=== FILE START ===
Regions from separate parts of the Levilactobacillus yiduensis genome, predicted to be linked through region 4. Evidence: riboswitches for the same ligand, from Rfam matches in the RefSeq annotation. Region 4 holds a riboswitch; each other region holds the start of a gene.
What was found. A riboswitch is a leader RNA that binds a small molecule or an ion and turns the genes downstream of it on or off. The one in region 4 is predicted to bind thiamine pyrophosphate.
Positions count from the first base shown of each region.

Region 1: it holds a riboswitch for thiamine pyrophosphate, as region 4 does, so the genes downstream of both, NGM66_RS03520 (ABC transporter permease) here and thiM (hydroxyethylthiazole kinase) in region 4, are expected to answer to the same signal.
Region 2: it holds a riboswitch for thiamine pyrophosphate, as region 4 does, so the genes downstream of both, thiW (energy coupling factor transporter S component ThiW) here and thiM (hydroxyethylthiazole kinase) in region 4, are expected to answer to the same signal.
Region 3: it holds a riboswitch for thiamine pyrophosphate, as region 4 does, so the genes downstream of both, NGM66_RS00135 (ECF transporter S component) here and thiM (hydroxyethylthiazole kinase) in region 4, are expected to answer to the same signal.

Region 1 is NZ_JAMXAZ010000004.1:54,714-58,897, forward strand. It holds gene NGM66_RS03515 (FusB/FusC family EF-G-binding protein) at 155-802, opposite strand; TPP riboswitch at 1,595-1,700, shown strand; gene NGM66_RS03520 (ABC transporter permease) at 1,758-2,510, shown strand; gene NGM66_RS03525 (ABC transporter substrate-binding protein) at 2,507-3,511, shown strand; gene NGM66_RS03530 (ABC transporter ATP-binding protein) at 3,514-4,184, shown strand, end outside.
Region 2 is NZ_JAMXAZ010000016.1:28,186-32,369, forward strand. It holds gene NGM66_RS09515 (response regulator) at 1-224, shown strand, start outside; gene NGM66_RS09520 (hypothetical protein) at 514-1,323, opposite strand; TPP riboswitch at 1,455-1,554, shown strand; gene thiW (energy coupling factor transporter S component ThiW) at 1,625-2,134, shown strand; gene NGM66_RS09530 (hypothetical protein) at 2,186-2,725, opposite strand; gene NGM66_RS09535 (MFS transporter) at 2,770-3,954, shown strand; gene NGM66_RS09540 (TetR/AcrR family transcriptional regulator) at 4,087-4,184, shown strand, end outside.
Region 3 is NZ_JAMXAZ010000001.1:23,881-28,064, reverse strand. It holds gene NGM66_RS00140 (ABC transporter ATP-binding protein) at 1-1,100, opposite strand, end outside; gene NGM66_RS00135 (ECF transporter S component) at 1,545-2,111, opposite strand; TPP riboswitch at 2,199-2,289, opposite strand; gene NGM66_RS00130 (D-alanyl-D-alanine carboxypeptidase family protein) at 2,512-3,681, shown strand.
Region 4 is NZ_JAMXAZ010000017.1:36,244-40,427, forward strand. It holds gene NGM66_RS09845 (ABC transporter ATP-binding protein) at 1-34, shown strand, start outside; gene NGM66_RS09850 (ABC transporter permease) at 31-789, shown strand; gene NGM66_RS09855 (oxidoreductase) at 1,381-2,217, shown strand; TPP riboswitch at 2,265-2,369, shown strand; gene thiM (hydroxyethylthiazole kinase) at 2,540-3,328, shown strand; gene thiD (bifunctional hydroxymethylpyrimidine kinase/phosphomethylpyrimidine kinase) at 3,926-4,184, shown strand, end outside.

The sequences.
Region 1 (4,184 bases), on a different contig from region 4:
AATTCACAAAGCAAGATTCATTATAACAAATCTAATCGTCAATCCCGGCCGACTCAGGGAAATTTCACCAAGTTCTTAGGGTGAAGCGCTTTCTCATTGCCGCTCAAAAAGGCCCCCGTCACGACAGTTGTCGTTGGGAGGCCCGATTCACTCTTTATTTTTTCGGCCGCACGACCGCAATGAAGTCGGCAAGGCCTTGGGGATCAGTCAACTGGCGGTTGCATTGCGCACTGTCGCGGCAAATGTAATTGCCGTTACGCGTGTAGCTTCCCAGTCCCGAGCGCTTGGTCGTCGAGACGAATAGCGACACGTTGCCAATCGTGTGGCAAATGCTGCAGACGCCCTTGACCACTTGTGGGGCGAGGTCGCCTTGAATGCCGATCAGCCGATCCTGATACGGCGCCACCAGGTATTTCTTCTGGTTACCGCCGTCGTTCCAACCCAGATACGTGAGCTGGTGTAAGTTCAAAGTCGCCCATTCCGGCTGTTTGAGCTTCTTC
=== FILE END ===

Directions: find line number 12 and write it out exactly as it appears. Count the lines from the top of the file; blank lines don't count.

Region 1 (4,184 bases), on a different contig from region 4: